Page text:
In an article published in October 2017 in the American Journal of Obstetrics & Gynecology, researchers share new prognostic models for estimating risks of pelvic floor disorders 12 and 20 years after delivery. The models may provide an opportunity before birth to implement prevention strategies, such as pelvic floor muscle training, weight control, or elective cesarean section, for women at higher risk of developing pelvic floor disorders—a condition that is present in more than one-third of women in the United States and causes symptoms in nearly one-quarter.
“The real obstacle when thinking about how to prevent pelvic floor disorders in women is that they develop these conditions years—sometimes decades—after childbirth,” says the article’s lead author, Eric Jelovsek, MD, MMEd, the director of Data Science for Women’s Health in Duke’s Department of Obstetrics and Gynecology.
“Properly identifying women who are at risk for developing pelvic floor disorders and counseling them around the time of childbirth to help them make an informed decision regarding their healthcare directly related to the event of childbirth itself has been a real challenge in our field."
To develop the models, the researchers collected information from 2 large datasets: the first from the Swedish Medical Birth Register, led by a team at the University of Gothenburg, Sweden, and the second from a large cohort study conducted by investigators at Glasgow Caledonian University and the University of Birmingham in the United Kingdom and University of Otago in New Zealand.
The cohorts were temporally split into 2 groups, such that data from women who gave birth during the first half of their cohort’s time period were used to develop models that were then validated in women who gave birth during the second half of their cohort’s time period. Pelvic floor disorders were self-reported 12 years after childbirth in the United Kingdom and New Zealand cohort and 20 years after childbirth in the Swedish Register.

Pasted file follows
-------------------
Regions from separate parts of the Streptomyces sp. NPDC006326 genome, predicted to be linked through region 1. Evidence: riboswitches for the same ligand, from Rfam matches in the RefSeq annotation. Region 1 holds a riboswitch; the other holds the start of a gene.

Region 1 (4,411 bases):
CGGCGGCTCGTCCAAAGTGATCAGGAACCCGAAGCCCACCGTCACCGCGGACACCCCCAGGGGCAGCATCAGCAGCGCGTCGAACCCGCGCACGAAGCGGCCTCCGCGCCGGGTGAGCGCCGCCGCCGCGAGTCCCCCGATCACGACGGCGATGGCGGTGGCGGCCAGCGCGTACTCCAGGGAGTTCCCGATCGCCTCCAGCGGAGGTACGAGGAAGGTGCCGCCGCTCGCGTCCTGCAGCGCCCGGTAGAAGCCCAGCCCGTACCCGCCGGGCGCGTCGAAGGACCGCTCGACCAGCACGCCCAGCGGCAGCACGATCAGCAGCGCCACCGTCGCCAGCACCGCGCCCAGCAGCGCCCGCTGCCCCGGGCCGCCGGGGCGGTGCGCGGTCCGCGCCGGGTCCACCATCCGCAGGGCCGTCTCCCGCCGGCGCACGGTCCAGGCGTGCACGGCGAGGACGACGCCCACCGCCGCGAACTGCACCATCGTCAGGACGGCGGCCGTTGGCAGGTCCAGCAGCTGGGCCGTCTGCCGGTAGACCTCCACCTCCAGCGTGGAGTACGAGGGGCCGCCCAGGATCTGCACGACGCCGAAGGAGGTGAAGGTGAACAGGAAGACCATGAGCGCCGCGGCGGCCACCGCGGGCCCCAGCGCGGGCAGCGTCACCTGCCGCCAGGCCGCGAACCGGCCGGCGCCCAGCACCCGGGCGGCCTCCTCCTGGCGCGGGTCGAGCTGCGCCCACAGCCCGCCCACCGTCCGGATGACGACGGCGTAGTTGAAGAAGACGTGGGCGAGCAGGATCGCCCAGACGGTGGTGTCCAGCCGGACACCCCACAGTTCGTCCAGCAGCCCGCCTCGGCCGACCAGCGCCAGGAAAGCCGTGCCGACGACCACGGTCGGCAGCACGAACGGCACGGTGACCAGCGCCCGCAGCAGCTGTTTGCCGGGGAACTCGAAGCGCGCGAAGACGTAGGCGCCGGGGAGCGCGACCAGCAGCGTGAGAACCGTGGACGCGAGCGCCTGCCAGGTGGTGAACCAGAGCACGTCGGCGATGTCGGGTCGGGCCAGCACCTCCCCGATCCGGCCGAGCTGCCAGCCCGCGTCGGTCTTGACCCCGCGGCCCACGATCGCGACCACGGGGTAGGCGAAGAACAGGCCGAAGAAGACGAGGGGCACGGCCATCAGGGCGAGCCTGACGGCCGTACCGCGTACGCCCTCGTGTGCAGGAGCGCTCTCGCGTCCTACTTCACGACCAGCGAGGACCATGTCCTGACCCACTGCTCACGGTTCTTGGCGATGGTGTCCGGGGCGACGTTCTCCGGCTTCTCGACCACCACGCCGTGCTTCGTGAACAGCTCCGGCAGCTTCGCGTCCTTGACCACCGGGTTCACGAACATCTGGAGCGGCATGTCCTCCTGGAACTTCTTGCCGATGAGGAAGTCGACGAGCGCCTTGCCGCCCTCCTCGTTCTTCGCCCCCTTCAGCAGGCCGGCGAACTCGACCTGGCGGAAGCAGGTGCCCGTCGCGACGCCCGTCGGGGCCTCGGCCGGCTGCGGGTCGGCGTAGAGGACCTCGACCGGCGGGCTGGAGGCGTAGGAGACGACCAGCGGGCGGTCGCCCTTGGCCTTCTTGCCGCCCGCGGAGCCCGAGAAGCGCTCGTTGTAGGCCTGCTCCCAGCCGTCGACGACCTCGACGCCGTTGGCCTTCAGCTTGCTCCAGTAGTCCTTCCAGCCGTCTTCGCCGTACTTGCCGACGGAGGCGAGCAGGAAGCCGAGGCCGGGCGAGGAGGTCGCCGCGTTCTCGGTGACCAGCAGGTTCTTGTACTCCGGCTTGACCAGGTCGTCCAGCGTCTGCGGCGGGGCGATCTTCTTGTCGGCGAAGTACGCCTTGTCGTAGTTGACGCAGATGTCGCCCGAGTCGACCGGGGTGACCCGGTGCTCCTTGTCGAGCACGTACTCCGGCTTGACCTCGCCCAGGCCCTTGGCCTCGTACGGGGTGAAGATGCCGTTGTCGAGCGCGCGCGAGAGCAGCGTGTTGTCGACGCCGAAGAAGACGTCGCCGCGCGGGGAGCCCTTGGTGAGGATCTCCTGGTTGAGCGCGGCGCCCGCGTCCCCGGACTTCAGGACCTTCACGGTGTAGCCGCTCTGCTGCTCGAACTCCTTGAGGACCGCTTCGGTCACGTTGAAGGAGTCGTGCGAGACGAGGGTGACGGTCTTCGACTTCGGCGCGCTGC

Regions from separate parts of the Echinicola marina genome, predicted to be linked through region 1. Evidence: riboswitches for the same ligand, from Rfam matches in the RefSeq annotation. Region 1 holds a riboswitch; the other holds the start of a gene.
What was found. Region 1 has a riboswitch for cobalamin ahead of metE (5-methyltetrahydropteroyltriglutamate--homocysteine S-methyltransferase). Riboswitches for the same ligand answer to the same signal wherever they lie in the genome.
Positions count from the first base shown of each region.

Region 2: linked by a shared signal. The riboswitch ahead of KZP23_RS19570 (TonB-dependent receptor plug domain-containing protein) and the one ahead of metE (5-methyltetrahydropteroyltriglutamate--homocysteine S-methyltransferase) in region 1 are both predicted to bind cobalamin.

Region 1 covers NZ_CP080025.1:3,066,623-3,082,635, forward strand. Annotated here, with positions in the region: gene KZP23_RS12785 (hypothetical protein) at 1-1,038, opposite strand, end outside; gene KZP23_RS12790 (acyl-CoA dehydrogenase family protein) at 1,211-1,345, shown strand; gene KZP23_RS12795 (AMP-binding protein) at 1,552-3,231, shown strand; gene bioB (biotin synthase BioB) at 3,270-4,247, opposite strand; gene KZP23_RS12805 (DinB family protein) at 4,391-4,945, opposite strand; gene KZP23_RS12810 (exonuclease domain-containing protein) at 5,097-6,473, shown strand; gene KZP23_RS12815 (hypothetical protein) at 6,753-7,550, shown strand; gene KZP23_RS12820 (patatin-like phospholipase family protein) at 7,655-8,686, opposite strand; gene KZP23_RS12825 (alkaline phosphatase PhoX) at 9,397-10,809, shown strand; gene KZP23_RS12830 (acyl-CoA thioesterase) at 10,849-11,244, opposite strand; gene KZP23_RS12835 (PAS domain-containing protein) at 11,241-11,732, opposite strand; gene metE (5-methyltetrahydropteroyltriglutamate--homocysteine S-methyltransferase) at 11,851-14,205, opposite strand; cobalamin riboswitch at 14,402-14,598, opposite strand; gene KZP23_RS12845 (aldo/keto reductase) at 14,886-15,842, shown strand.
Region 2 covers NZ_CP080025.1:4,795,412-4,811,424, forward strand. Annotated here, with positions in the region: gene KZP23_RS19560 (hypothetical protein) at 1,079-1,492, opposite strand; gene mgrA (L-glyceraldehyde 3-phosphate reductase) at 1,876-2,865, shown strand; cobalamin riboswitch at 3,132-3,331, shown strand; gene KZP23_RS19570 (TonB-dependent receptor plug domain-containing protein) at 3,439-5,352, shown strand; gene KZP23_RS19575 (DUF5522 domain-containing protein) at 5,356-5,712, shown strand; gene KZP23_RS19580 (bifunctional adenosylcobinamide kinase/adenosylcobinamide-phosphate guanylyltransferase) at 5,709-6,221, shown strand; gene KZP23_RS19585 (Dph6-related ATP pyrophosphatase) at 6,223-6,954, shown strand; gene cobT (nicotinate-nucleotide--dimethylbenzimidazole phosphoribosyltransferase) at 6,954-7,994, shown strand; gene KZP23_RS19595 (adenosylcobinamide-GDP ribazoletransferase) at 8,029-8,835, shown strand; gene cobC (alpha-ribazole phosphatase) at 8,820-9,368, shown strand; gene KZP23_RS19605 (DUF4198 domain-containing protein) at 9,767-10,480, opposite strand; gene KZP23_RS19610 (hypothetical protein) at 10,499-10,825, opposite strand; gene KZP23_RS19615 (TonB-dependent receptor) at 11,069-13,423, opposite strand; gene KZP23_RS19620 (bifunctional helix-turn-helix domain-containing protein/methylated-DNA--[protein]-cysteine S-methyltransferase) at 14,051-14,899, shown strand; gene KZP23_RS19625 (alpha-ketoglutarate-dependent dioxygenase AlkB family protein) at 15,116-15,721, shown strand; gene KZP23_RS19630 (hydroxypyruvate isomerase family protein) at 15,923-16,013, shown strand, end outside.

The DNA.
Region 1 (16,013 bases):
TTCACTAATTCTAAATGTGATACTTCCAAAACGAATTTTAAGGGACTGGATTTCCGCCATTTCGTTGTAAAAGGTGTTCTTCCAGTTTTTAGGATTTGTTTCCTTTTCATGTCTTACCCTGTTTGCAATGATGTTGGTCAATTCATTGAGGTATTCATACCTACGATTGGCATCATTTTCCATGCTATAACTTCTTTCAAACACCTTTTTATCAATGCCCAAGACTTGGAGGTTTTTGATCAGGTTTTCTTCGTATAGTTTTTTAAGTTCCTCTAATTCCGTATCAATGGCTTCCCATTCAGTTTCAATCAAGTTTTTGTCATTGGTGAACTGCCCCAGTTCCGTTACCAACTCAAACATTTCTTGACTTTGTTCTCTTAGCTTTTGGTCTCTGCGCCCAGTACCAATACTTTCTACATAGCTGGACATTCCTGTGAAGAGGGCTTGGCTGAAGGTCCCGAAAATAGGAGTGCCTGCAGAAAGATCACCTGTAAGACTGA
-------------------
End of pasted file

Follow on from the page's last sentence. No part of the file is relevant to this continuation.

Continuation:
“This is an example of international collaboration at its finest,” says Jelovsek. “We combined our expertise in building prediction models with both of these large datasets to essentially fit models that we think accurately predict these outcomes.”
The ability to predict a woman’s risk of developing a pelvic floor disorder is a valuable tool, Jelovsek says. In particular, reassuring women about being low risk is very important because most women want to have a vaginal delivery and want to understand the long-term risks to their pelvic floor. More personalized data allows women to make better informed decisions.
According to Jelovsek, there is also an opportunity for qualitative work around providing predictions to providers and patients in the context of childbirth and in seeing how they interpret them.
“Asking patients and providers whether this information is valuable, whether it is helpful, does it change their mind and reassure them that the decisions they are making are useful, is key,” Jelovsek says. “Simply building the model and saying that it performs accurately doesn’t actually change practice. We need to study how the use of the model might begin to alter the providers’ and patients’ perceptions of their risk of developing pelvic floor disorders down the line.”